Thankfully, the mechanics of Top Darts are somewhat more successful. Line up your shot by holding down the button with the squiggle on it before moving the controller back and releasing it on the ‘throw’. As with real darts, your speed dictates the height of the shot. And while the reticule seems overly sensitive on the default view, on most difficulty levels you can zoom in with the X button, which makes it easier, if not more realistic. To combat this, you can always hold the controller above shoulder level, which isn’t essential, but helps you accomplish your goals – especially if they include ‘Looking like a mental’.

After a few throws you gradually begin to understand the mechanics and make most of your shots land where you want. To aid your transition into Robo-Bristow, your previous shot is marked on the reticule, allowing you to alter your next shot accordingly. Obviously it’s not the same as the real thing, but it’s a respectable approximation and more importantly, fun. The fact you don’t have to worry about putting a hole in the village idiot is also a bit of a bonus – but I accept, your local pub may vary.

Unfortunately when you move up the levels on single player things get slightly more erratic. The problem will be obvious to anyone with even a passing knowledge of the game: the Move controller just isn’t that similar to a dart, and, without the game’s assistance, you’re left flailing. It doesn’t help that on anything above silver level, your opponents suddenly turn into plaid shirted ninjas. It’s like stepping up to the oche to take on the bastard lovechild of Bobby George and Stretch Armstrong, armed with only a cucumber and a blindfold.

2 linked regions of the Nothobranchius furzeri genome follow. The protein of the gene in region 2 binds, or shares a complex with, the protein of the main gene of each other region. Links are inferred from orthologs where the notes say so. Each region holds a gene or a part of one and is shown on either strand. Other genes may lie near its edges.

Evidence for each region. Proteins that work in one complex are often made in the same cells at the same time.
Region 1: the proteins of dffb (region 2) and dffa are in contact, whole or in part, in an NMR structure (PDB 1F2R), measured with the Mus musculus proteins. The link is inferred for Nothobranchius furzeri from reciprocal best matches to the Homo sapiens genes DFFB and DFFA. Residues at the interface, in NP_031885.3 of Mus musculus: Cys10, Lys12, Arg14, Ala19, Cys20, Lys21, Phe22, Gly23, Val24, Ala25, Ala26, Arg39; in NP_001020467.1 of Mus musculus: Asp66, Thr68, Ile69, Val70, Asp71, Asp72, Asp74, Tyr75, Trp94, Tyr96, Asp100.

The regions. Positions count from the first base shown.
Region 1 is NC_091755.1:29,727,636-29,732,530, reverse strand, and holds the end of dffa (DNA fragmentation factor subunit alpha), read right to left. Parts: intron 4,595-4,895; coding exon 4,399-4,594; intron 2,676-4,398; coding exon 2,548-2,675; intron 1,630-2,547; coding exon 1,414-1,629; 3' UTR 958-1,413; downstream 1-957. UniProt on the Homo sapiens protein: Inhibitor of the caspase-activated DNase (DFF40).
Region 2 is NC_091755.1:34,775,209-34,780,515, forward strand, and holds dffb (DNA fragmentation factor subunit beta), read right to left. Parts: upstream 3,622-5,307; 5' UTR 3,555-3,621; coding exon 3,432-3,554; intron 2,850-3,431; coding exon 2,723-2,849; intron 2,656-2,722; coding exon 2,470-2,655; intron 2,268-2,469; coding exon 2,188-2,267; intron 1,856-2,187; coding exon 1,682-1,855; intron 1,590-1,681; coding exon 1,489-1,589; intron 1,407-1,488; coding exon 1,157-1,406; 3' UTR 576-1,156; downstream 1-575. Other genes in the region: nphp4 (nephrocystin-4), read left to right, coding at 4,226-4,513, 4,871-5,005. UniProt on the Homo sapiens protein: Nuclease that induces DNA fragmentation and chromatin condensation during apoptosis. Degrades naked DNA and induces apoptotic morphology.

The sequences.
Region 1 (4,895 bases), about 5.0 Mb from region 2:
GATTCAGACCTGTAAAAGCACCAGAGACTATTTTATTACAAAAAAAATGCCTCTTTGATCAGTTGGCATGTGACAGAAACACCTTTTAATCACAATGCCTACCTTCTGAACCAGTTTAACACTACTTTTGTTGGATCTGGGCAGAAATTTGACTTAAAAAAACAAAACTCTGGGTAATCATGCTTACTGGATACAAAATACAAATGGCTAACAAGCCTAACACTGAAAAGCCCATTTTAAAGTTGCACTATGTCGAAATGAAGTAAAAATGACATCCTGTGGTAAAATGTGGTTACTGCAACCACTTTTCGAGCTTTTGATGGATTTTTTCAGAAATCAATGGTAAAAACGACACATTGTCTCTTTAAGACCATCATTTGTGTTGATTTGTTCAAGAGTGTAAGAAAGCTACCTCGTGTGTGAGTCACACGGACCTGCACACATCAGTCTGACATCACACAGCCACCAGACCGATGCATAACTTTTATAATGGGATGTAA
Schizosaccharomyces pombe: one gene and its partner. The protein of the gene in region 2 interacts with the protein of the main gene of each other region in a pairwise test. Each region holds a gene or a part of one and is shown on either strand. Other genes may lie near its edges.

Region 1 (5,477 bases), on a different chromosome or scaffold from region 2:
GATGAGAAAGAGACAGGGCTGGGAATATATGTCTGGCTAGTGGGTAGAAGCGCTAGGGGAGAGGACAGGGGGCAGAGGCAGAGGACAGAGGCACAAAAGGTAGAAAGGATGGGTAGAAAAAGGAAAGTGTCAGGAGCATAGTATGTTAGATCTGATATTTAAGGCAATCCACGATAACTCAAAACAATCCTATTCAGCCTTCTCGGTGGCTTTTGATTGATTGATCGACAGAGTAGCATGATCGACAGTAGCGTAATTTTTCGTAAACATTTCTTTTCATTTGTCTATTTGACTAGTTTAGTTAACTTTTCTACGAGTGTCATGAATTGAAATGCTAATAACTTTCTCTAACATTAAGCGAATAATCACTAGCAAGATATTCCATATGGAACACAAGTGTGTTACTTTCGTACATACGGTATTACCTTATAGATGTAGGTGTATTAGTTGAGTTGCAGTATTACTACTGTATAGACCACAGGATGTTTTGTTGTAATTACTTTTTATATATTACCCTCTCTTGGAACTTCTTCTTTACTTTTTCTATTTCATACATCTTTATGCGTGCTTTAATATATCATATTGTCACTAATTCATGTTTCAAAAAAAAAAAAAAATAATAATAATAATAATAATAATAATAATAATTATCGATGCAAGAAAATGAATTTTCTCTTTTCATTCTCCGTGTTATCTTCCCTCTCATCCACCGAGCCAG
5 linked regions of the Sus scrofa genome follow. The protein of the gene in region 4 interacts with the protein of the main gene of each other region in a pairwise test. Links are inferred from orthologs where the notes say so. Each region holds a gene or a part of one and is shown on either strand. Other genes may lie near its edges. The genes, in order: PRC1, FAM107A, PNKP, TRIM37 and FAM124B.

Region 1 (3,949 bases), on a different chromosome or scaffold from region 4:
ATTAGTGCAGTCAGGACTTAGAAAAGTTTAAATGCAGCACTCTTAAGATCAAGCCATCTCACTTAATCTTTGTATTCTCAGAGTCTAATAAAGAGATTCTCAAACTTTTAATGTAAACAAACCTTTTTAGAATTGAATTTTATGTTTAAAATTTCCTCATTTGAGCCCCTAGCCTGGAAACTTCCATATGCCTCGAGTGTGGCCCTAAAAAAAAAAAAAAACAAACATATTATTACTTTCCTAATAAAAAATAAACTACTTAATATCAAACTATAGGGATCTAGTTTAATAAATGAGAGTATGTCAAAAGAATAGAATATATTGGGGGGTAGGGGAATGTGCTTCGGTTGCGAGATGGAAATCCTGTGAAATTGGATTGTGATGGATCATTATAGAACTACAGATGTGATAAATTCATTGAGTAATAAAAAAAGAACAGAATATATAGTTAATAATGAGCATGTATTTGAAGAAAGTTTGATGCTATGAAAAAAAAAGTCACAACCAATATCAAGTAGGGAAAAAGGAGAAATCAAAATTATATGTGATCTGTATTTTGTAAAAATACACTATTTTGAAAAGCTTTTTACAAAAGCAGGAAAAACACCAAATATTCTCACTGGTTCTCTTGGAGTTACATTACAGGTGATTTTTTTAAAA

On any of the more advanced levels it becomes hard to get a handle on the controls and progression becomes more a case of luck than skill – which is a bit too much like real life for my liking. You could always play one of the many games of multiplayer, which gives you all the same handicap. But if you wanted to play a social game of darts with your pals, you’d be better off going down the pub, for a number of different reasons.

It is possible that some players may be able to pick up the controller and throw darts instead of large vegetables. It’s also fair to say that there are no problems with the game that can’t be fixed with a more forgiving update. In all other areas the game excels, especially for a downloadable title. The presentation is surprisingly good and while its claim of being the ‘World’s first 1080p darts game’ seems about as impressive as someone demonstrating an ornate suit they’ve just had made for a mouse, it does look very nice.

Along with a variety of sparkling rooms, in which to throw pointy things at a number of different targets, there are some nice visual touches and a welcome level of attention to detail on display. And while it’s not going to win any awards for breaking new ground, it has a level of visual fidelity and care far greater than you might be used to from a downloadable title. There’s also a fair amount of content included.

You can play in cups and leagues with 1 to 8 human players spanning 4 separate divisions. There are also a number of separate game types for one-off games, including variations on classic rules, High Score, Around the Clock, Noughts and Crosses, and Cricket, which is a darts game widely played in America, and therefore just not cricket. At present there is no online multiplayer, which is a bit of an oversight, but it’s not the only PSN title guilty of that. Although those lucky enough to own two Move controllers and one friend can take their shots at the same time.

Top Darts is a fun, well-presented game with a generous amount of single and multiplayer content and some fun options for customisation. Move into higher levels on single player, however, and you may find it a virtual exercise in genuine frustration. You could argue that the passage of time has dulled our ability to throw sharp pointy objects with accuracy, but, in truth, it probably comes down to the fact that motion controllers just aren’t that much like darts. And it’s not just the village idiot who’s a little bit disappointed by that.